Noun

come (uncountable)

  1. (obsolete) Coming, arrival; approach.
    • 1869, RD Blackmoore, Lorna Doone, II:
      “If we count three before the come of thee, thwacked thou art, and must go to the women.”
  2. (vulgar, slang) Semen
  3. (vulgar, slang) Female ejaculatory discharge.
Usage notes

The meaning of semen or female ejaculatory discharge is considered vulgar slang. Many style guides and editors recommend the spelling come for verb uses while strictly allowing the spelling cum for the noun. Both spellings are sometimes found in either the noun or verb sense, however. Others prefer to distinguish in formality, using come for any formal usage and cum only in slang, erotic or pornographic contexts.

Derived terms
  • cum

Preposition

come

  1. Used to indicate a point in time at or after which a stated event or situation occurs.
Usage notes
  • Came is sometimes used instead when the events occurred in the past.

Interjection

come

  1. An exclamation to express annoyance.
  2. An exclamation to express encouragement, or to precede a request.
    • “I'm through with all pawn-games,” I laughed. “Come, let us have a game of lansquenet. Either I will take a farewell fall out of you or you will have your sevenfold revenge”.

Etymology 2

See comma.

Noun

come (plural comes)

  1. (typography, obsolete) Alternative form of comma in its medieval use as a middot ⟨·⟩ serving as a form of colon.
    • 1842, F. Francillon, An Essay on Punctuation, page 9:
      Whoever introduced the several points, it seems that a full-point, a point called come, answering to our colon-point, a point called virgil answering to our comma-point, the parenthesis-points and interrogative-point, were used at the close of the fourteenth, or beginning of the fifteenth century.

References

Anagrams

  • ECMO, MECO, meco-

Asturian

Verb

come

  1. third-person singular present indicative of comer

Galician

Verb

come

  1. inflection of comer:
    1. third-person singular present indicative
    2. second-person singular imperative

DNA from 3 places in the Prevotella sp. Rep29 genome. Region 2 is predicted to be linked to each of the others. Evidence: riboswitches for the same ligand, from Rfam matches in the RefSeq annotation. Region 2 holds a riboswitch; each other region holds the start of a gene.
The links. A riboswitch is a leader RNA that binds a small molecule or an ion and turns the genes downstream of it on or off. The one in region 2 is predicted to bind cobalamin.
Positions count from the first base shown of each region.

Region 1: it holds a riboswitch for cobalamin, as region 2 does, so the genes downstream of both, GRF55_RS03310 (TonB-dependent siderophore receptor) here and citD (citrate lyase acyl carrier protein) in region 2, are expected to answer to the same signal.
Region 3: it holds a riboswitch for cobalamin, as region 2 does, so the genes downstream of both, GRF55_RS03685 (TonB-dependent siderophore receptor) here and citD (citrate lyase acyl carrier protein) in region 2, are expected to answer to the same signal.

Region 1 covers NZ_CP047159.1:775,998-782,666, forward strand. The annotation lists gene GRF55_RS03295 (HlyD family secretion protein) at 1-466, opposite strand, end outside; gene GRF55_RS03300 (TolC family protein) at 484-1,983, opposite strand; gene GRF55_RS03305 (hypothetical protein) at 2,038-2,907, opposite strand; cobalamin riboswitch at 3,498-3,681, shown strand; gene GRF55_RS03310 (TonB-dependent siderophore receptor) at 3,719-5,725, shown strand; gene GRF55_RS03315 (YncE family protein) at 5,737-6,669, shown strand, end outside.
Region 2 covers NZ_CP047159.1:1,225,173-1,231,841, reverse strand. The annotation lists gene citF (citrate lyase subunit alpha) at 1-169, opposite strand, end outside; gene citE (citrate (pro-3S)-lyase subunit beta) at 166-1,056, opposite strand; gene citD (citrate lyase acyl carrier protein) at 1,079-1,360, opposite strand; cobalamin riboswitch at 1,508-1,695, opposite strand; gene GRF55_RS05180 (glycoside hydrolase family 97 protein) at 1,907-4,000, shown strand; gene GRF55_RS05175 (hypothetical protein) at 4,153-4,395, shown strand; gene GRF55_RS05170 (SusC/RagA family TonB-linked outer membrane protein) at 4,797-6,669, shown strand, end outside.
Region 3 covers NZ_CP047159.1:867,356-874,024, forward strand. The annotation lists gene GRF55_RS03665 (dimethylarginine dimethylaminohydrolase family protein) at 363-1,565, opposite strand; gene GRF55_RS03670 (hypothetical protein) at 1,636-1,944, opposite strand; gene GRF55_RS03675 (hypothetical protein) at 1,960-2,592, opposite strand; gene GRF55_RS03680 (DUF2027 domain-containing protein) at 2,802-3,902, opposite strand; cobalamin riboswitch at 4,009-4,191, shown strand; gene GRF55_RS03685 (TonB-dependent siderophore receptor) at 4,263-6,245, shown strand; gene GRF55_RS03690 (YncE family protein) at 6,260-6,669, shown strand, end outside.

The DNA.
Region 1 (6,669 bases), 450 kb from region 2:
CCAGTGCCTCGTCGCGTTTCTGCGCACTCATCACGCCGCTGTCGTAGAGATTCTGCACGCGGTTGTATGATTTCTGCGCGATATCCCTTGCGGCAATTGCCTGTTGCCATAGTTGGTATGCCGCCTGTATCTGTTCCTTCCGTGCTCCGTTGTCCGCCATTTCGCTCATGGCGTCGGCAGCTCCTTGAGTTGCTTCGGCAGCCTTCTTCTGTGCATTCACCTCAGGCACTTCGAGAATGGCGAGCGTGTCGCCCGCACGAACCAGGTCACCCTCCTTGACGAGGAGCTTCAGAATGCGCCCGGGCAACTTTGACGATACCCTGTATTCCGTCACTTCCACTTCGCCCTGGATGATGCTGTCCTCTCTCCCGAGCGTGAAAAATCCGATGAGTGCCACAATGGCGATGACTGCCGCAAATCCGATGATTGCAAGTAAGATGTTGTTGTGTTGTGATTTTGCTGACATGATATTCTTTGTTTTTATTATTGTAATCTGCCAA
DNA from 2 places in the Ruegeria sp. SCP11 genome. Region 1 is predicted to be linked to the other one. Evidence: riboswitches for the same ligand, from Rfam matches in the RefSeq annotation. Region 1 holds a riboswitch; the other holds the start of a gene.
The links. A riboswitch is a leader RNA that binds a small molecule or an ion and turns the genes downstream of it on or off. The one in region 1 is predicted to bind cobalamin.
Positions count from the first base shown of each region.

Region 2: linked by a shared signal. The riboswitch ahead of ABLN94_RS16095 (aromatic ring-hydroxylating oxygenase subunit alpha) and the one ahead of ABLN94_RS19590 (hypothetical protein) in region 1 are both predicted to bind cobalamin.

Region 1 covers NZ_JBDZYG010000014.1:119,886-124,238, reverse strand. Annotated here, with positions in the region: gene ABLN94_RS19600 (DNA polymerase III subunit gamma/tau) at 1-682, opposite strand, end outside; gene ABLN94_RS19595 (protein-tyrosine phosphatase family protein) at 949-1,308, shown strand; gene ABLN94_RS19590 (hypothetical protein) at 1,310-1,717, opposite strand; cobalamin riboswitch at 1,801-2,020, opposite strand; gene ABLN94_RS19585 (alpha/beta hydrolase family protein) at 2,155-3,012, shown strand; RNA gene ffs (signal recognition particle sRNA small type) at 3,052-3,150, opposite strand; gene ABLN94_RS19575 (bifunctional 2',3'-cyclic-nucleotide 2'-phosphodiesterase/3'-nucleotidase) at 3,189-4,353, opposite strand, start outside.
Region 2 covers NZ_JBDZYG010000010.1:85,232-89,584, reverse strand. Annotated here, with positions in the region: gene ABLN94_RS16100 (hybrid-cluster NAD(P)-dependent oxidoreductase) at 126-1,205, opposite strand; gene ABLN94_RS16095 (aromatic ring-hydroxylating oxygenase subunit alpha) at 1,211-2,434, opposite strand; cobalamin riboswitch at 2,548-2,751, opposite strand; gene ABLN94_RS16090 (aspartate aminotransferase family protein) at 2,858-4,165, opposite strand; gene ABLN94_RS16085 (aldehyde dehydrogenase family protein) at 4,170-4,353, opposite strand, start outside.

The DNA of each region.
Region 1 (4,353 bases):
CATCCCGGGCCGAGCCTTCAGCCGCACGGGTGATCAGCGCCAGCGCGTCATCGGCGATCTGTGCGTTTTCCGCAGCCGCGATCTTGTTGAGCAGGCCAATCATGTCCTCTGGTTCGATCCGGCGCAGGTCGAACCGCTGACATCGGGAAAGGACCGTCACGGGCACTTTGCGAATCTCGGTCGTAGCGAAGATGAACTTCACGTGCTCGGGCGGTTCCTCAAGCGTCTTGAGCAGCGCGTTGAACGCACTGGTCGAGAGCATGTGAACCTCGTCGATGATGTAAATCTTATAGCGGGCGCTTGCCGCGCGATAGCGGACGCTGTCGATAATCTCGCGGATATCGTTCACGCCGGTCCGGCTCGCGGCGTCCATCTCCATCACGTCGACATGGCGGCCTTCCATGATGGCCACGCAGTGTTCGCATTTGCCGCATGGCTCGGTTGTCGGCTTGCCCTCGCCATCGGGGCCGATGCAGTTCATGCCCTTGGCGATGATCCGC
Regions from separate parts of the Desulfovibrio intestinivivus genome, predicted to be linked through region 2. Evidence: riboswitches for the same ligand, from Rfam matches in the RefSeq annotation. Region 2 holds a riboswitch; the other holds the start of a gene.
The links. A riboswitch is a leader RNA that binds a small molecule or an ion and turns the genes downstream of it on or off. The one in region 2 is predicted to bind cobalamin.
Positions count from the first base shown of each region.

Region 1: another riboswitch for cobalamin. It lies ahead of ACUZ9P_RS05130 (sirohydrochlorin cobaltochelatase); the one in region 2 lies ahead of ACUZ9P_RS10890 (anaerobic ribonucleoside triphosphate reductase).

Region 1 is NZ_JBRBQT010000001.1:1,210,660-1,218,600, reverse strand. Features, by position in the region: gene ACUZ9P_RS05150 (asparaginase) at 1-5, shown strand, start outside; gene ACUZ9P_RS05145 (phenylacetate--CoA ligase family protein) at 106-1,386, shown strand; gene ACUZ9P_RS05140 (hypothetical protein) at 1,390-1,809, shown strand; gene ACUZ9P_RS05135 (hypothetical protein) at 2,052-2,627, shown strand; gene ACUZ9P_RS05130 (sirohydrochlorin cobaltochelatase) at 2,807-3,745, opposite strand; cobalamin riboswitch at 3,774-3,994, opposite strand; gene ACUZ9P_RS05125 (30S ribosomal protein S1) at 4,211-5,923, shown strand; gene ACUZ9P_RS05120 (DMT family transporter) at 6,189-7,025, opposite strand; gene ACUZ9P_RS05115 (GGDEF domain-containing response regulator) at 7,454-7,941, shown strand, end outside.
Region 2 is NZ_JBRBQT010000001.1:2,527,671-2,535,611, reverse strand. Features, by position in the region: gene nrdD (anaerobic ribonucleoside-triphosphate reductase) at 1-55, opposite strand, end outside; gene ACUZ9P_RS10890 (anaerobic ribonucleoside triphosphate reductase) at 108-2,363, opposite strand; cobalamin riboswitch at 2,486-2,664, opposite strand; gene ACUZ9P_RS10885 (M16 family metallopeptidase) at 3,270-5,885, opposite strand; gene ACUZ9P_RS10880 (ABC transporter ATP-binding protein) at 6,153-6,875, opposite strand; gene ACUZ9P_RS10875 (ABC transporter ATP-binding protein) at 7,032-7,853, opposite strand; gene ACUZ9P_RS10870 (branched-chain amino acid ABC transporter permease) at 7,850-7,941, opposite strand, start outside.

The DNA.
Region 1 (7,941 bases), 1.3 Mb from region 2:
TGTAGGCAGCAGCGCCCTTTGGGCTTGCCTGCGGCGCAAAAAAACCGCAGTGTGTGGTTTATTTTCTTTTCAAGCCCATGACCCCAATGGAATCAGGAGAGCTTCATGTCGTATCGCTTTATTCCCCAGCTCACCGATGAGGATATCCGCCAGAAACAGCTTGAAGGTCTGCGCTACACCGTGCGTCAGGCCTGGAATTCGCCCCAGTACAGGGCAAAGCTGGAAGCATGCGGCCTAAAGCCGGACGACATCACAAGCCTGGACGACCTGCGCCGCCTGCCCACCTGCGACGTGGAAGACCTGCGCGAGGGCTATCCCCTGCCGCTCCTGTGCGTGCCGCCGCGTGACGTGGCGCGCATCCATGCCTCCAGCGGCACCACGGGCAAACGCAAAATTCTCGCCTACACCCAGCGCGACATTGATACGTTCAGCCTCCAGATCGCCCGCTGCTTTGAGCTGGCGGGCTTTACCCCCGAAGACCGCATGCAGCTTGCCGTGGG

Italian

Etymology

From Vulgar Latin *quōmo (from Latin quōmodo) + et. Cognate to French comme. See also Spanish como/cómo and Catalan com.

Pronunciation

  • IPA(key): /ˈko.me/

Adverb

come

  1. how
  2. as, like
  3. such as

Derived terms

  • come mai
  • come no
  • come se

Conjunction

come

  1. as soon as

Derived terms

  • come non detto

Further reading

  • come in Treccani.it – Vocabolario Treccani on line, Istituto dell'Enciclopedia Italiana

Anagrams

  • meco

Latin

Pronunciation

  • (Classical) IPA(key): /ˈkoː.me/, [ˈkoːmɛ]
  • (Ecclesiastical) IPA(key): /ˈko.me/, [ˈkɔːmɛ]

Adjective

cōme

  1. nominative/accusative/vocative neuter singular of cōmis

References

  • come in Charlton T. Lewis and Charles Short (1879) A Latin Dictionary, Oxford: Clarendon Press

Middle English

Etymology 1

From Old English cyme, from Proto-Germanic *kumiz.

Noun

come (plural comes)

  1. arrival, coming
Alternative forms
  • cume, coom, coome; kime, keome (early)
Descendants
  • English: come (obsolete)
  • Scots: come

References

  • “cǒme, cọ̄me, n.(1).”, in MED Online, Ann Arbor, Mich.: University of Michigan, 2007.

Etymology 2

From Old English cuma, from cuman (to come).

Noun

come (plural comes)

  1. guest, stranger

References

  • “cǒme, n.(2).”, in MED Online, Ann Arbor, Mich.: University of Michigan, 2007.

Etymology 3

Noun

come (plural comes)

  1. Alternative form of coumb

Etymology 4

Noun

come (plural comes)

  1. Alternative form of comb

Portuguese

Pronunciation

  • Hyphenation: co‧me

Verb

come

  1. third-person singular (ele and ela, also used with você and others) present indicative of comer
  2. second-person singular (tu, sometimes used with você) affirmative imperative of comer

Spanish

Pronunciation

  • IPA(key): /ˈkome/, [ˈko.me]

Verb

come

  1. Third-person singular (él, ella, also used with usted?) present indicative form of comer.
  2. Informal second-person singular () affirmative imperative form of comer.

Source: wiktionary.org
  • to move toward someone or something.
    (source: Collins Scrabble Dictionary)